Another clueless, airhead model

Tuesday, February 28, 2012

What a Refuge Biologist Does

The Case of the Missing Cajones

Doobie Jr.  went to the vet to have his cat-manhood sniped.  When I called later for a status I was told he didn't have his teabag to begin with.  Good, I thought, someone did this for me before he went wild on the refuge.  This will save me a couple of hundred bucks.  When I arrived to retrieve him the vet said there appeared to be no signs of a neutering yet he had a penis.  As yet Doobie has not exhibited the signs of a cat on raging hormones although he does give Motorhead grief once in a while.  There's the possibility the testicles are inside him and that would entail cutting him open to dig them out which is like spading and more expensive.  I'm going to wait 2 more months then have a testosterone test preformed to see what's going on.  Figures. 

Sunday, February 26, 2012

Prescribe Burn - San Bernard National Wildlife Refuge

Winds gusting up to 20 mph was the only worry for this routine prescribe burn. It was planned for a unit where north winds would carry the fire to wetlands here it would be extinguished. Recent rains had necessitated the use of specialized vehicles which could traverse over most wet soils without bogging down - The Marsh Buggy and Marsh Master. I was assigned to a marsh buggy and ignited the edge of the prairie as we moved along a fire break. When the winds repeatedly blew out my torch I resorted to walking and the inevitable soggy boots.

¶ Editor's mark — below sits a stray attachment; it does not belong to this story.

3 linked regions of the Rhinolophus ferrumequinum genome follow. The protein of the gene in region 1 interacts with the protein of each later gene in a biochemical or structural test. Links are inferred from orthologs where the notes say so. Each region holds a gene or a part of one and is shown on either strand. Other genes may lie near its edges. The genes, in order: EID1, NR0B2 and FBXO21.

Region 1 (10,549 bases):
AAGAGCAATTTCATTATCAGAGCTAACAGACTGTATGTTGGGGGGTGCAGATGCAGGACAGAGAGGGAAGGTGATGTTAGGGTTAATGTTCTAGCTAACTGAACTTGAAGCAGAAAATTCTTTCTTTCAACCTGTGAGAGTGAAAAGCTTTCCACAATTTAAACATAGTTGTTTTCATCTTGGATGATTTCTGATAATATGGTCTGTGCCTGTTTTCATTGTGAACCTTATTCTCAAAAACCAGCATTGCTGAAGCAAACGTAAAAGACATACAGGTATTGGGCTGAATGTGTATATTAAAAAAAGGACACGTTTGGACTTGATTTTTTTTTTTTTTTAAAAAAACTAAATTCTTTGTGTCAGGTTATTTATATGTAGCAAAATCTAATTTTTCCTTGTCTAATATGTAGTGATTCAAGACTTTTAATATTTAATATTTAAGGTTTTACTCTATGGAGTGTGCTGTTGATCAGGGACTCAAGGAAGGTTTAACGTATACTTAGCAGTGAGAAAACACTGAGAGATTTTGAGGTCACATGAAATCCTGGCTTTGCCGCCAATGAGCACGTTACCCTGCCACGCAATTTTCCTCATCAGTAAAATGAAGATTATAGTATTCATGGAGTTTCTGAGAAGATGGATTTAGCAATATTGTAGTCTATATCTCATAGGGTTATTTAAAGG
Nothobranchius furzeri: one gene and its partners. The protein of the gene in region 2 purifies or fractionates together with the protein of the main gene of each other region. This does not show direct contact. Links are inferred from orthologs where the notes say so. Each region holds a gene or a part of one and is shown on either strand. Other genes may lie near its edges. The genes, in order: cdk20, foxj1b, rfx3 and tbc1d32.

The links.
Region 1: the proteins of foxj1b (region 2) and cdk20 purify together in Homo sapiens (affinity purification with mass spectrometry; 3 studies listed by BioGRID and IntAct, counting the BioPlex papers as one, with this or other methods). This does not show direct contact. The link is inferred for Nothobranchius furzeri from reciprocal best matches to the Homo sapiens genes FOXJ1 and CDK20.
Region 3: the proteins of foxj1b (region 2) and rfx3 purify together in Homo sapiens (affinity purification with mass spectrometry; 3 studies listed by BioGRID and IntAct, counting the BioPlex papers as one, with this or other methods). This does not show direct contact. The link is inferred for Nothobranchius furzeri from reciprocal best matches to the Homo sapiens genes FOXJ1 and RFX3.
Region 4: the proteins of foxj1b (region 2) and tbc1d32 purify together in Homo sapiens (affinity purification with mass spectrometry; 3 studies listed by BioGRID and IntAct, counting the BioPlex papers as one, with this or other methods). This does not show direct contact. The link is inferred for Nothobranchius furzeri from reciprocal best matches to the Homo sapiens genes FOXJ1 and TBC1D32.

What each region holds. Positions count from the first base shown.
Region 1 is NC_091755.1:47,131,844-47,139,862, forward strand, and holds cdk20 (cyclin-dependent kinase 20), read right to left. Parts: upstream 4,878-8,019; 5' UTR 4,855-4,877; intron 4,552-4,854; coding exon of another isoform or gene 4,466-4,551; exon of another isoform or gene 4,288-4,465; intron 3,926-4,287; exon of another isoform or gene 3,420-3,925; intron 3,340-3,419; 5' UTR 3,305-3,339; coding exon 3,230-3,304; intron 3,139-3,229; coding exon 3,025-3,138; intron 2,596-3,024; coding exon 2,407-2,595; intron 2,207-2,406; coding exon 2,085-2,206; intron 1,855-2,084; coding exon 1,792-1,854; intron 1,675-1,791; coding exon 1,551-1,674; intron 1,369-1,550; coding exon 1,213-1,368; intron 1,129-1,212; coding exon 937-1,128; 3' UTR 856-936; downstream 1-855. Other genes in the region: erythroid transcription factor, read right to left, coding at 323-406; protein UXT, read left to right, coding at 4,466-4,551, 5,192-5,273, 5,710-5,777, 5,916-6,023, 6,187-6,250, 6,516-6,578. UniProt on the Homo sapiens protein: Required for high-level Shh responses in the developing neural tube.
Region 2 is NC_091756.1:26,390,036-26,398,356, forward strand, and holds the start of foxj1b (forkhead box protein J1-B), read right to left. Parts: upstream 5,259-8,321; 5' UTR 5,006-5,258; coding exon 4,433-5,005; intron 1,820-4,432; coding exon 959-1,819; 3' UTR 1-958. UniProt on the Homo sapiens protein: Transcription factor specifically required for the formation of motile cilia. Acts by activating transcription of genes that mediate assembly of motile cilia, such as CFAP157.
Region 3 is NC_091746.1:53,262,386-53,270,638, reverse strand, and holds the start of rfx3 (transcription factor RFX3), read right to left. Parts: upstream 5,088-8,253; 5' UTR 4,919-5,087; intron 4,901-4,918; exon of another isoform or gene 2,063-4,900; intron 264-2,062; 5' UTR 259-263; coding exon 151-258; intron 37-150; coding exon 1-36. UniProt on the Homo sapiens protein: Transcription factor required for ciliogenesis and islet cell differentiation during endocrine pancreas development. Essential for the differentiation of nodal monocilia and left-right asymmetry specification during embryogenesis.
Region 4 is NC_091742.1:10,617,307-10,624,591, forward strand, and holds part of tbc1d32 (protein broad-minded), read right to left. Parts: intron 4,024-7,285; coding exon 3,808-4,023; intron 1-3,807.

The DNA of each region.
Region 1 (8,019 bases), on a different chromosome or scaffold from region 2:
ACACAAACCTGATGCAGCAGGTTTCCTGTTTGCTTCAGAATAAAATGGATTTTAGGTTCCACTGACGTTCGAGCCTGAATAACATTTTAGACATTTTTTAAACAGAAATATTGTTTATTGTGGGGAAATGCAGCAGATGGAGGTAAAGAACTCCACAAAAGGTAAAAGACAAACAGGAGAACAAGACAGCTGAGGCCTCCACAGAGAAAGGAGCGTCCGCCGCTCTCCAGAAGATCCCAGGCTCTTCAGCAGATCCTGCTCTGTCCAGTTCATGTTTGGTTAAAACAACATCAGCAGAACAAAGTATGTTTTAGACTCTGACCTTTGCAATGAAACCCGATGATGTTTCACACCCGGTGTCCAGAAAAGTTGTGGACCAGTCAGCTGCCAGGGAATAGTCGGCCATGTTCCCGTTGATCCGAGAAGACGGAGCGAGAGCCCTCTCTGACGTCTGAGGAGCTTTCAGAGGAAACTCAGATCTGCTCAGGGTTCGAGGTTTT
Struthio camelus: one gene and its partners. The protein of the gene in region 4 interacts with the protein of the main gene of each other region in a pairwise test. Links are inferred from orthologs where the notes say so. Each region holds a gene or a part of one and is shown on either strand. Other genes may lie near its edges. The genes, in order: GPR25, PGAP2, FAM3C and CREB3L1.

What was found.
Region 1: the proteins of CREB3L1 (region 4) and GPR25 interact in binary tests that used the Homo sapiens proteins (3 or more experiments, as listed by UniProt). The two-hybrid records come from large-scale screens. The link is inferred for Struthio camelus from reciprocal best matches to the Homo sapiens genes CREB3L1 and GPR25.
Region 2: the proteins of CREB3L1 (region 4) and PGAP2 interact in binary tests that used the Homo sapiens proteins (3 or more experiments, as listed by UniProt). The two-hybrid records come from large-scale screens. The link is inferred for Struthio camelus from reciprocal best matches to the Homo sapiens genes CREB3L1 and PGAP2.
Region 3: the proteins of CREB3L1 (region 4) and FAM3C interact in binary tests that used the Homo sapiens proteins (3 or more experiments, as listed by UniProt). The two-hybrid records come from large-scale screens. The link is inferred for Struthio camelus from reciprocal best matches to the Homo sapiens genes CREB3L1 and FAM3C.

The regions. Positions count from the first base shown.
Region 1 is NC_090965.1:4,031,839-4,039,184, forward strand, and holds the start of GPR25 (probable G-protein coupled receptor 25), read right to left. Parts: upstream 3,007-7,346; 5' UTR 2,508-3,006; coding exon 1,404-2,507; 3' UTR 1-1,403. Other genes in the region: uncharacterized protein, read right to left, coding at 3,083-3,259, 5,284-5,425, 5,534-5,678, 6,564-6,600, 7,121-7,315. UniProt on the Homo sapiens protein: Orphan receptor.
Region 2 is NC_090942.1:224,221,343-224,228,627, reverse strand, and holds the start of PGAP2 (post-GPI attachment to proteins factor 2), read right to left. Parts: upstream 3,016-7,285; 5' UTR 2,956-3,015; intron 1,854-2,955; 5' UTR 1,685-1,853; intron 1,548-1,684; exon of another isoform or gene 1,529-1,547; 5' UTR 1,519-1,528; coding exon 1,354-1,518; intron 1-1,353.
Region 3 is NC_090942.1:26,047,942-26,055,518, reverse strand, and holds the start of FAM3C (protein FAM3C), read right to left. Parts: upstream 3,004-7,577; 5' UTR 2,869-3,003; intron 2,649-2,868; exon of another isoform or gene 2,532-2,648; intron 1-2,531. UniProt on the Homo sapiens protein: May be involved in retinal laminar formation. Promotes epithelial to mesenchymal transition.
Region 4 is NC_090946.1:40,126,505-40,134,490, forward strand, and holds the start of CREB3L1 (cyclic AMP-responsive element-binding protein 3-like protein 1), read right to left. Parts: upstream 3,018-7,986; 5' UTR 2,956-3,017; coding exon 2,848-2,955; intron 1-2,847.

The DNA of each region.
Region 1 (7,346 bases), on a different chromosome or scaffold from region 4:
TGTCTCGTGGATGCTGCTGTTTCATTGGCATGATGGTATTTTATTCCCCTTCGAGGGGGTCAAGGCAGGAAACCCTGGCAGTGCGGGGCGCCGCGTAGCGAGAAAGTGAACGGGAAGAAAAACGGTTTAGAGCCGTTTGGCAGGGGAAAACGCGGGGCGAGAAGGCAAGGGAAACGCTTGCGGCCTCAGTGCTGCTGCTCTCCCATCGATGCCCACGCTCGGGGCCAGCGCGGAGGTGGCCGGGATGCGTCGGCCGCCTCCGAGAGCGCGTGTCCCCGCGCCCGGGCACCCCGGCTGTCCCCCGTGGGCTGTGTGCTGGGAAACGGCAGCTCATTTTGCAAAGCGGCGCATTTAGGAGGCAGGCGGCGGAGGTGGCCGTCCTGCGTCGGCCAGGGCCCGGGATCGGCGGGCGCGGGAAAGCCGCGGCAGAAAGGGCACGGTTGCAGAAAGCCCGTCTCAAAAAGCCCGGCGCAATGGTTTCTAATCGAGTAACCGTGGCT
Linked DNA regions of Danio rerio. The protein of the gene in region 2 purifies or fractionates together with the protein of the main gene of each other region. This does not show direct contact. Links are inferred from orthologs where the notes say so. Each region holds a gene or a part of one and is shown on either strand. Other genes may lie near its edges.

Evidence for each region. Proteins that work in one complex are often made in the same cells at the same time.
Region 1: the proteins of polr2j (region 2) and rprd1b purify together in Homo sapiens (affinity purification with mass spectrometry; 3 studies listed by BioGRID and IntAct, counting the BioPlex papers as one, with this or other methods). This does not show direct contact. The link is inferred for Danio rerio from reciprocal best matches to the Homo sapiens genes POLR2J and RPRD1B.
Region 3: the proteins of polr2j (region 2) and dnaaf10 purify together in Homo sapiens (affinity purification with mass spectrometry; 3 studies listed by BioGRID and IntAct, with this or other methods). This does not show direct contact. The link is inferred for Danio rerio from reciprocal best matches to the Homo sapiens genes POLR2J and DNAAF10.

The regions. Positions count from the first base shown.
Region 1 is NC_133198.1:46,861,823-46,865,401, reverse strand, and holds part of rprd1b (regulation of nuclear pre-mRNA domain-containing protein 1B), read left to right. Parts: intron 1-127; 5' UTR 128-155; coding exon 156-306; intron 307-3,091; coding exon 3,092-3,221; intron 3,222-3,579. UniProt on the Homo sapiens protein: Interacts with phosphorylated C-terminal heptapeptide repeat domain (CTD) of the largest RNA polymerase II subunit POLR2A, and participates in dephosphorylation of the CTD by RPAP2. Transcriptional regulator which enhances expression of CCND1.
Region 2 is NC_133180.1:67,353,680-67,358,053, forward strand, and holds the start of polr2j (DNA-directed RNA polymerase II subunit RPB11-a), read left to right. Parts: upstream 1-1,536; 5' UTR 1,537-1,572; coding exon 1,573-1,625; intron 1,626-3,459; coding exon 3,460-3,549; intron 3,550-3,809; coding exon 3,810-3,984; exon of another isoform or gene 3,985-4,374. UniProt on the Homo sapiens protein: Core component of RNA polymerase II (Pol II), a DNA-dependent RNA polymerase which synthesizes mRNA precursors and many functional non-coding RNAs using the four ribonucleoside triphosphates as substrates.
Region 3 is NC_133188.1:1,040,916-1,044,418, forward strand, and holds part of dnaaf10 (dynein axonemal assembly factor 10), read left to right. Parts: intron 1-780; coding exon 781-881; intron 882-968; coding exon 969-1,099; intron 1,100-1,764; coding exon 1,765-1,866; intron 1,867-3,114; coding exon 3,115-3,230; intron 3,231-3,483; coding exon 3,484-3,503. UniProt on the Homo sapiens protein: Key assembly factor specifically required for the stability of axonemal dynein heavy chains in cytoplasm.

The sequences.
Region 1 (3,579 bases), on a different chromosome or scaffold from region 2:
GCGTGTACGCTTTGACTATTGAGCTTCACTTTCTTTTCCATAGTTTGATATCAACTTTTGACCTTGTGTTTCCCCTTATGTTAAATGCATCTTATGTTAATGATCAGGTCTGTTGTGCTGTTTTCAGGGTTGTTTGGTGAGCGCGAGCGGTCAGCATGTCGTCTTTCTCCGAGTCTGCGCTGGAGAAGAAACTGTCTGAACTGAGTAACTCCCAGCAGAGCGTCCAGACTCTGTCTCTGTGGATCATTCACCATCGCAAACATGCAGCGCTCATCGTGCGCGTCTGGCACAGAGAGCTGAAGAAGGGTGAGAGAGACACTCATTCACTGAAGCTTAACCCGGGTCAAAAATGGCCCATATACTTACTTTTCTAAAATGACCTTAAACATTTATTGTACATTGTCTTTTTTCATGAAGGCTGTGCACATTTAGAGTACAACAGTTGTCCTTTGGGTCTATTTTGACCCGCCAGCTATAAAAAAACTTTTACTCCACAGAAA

Spring Yard

There wasn’t a winter this year; the coldest temperature was 35 degrees. Most of my trees dropped their leaves but the Texas Wild Olive (Cordia boissieri) retained its foliage and is now in the process of replacing it with new leaves. In a typical winter that tree would be leafless. The tropical sage (Salvia coccinea) did not die back, thus flowering with the spiderworts in late January. Other plants are emerging early – turk’s caps and wafer ash but the standards are on time – Red Buckeye (Aesculus pavia), Hairy Phacelia (Phacelia hirsute) and Drummond’s Hedge Nettle (Stachy drummondii). I assume the Coneflower (Echinacea angustifolia) and White Honeysuckle (Lonicera albiflora) bloom much later in the Texas Panhandle where I collected them. New flowering additions are the Mexican Plum (Prunus mexicana) and Laurel Cherry (Prunus caroliniana). Neither have an additional tree to cross pollinate at this time so I doubt fruit will appear. Bedstraw (Gallium aparine) is as persistent as ever but an annual and if I can rake the majority of it I won’t have such a nuisance next year. Same goes for Carolina Geranium (Geranium carolinianum). Coral Bean (Erythrina herbacea), Flame Acathus (Anisacanthus quadrifidus) and Beauty Berry (Callicarpa Americana) are just emerging. My lone pecan (Carya illinoiensis) and Button Bush (Cephalanthus occidentalis) won’t have foliage until late March or later.

I put out a bird feeder this “winter”. There’s a pair of resident Eastern Chickadees that get to it between the mass feedings of English Sparrows. Lately I’ve seen a flicker that is not intimidated by the mobbing of grackles. For a while I would fill the feeder every 3 days but the grackles clean it out in a day. My intent for the coral honeysuckles (Lonicera semprevirens) and Cross Vine (Bignonia capreolata) is have them surround a section of the backyard with dense foliage of unobservable privacy and a multitude of flowering for migrating and resident hummingbirds.

Monday, February 06, 2012